Fatty foods and candy could soon be swelling the coffers of the Danish state by up to DKK 1.5 billion per year with the introduction of an ‘unhealthy food tax’ at the beginning of 2010.
A new study by the Confederation of Danish Industry’s Food Branch (DI) reveals that a range of taxes on chocolate, sodas, sweets and ice cream would generate well over 1 billion kroner, making Danish indulgence the costliest in the entire EU.
There are also suggestions to impose a saturated fat tax on butter, margarine, vegetable oil and cheese of DKK 25 per kg, in line for introduction in mid 2010. This will represent an overall increase of 27 percent in food charges says the report in the Copenhagen Post.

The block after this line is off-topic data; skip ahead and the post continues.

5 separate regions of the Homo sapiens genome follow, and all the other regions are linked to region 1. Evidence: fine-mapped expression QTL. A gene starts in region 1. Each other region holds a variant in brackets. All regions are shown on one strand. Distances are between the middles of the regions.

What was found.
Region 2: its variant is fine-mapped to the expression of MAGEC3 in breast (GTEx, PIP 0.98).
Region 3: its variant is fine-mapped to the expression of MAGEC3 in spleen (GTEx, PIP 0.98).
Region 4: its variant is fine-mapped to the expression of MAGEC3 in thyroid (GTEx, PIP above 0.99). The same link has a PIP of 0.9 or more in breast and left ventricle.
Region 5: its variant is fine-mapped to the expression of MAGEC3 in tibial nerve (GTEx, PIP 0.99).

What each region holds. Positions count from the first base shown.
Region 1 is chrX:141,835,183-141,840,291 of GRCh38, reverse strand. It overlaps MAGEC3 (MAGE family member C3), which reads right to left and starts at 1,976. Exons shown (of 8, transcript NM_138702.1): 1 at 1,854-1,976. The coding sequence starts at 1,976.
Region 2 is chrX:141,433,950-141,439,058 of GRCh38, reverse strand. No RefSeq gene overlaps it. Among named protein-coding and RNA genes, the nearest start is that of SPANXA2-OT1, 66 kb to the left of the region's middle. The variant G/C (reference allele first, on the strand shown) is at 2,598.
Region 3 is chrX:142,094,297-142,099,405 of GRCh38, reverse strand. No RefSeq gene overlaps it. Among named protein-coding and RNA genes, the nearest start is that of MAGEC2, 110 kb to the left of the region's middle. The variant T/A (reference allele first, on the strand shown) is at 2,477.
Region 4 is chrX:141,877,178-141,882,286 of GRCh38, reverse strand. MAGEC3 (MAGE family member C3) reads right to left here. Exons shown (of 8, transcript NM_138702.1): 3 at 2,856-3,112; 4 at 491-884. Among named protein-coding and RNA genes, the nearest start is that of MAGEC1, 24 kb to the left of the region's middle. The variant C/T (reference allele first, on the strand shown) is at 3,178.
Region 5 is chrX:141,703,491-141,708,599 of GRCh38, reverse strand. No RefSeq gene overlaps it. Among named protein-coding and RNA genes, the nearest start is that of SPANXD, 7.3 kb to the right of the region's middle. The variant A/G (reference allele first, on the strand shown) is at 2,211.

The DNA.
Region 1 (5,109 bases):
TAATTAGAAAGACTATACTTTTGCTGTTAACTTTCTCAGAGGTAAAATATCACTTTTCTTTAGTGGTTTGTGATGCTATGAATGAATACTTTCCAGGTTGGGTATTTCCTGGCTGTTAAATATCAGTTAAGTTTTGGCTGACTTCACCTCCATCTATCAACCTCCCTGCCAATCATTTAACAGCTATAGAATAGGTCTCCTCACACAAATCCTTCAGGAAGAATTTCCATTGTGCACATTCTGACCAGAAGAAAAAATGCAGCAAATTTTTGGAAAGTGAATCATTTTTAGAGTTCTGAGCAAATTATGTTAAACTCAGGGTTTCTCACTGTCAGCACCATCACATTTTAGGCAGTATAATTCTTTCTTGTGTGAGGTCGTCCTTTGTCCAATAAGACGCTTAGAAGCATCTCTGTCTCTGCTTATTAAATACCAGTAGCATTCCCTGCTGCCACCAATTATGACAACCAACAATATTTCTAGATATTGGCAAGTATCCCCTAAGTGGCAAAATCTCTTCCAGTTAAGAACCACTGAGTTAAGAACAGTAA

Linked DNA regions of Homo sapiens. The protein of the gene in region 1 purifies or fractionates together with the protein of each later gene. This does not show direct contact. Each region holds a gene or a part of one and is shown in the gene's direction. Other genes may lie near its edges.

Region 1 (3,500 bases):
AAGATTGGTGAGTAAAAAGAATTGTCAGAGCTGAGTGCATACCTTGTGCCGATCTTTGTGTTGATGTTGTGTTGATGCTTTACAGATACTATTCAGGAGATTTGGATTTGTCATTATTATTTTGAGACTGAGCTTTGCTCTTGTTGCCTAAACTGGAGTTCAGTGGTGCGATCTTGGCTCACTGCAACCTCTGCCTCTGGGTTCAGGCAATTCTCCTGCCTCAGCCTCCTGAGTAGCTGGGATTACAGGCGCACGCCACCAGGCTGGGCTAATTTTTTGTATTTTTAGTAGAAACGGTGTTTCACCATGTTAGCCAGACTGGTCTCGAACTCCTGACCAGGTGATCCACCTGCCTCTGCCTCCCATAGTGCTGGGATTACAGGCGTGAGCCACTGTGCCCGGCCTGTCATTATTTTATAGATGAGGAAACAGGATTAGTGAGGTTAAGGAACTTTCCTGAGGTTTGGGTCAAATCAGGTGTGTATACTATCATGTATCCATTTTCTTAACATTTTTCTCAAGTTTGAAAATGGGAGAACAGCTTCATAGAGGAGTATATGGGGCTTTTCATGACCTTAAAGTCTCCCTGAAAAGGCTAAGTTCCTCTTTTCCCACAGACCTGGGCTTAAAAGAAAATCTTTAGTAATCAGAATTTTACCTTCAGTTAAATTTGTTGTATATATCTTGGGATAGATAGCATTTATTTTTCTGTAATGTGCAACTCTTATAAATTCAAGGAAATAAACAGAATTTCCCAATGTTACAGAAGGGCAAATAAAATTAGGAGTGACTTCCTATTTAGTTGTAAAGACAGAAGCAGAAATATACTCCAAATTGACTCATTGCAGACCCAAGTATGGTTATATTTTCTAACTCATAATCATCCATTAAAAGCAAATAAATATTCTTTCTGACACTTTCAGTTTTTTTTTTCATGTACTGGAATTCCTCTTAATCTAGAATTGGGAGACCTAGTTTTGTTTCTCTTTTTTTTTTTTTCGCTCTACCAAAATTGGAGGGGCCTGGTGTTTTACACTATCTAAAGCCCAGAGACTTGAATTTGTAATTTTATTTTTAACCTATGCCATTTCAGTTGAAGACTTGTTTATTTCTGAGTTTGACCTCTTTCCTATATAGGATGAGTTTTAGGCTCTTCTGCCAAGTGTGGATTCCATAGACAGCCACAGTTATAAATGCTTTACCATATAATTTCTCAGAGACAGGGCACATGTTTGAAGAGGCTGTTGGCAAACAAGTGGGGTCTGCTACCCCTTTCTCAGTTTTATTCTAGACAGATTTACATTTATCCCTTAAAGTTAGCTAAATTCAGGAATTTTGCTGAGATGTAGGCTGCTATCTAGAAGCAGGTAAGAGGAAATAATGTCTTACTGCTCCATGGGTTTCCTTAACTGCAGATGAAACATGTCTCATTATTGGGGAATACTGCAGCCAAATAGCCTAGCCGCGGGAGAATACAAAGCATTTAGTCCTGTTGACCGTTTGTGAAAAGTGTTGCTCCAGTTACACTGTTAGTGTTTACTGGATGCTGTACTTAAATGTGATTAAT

While Denmark is one of five EU countries that have soda taxes, it is alone in imposing charges on chocolate and candy. The mooted saturated fat tax is also unique in Europe.
Ole Linnet Juel, DI branch director, has expressed concerns that the new taxes could mean more people travelling abroad for their sugar fixes. “The argument to introduce the new taxes is based on health, but one could wonder if it will have the desired effect when the price difference on candy and soda in Denmark, Germany and Sweden will be even greater,” said Juel.
Danish products may suffer in terms of competitiveness if shoppers do cross the border to stock up on sweets.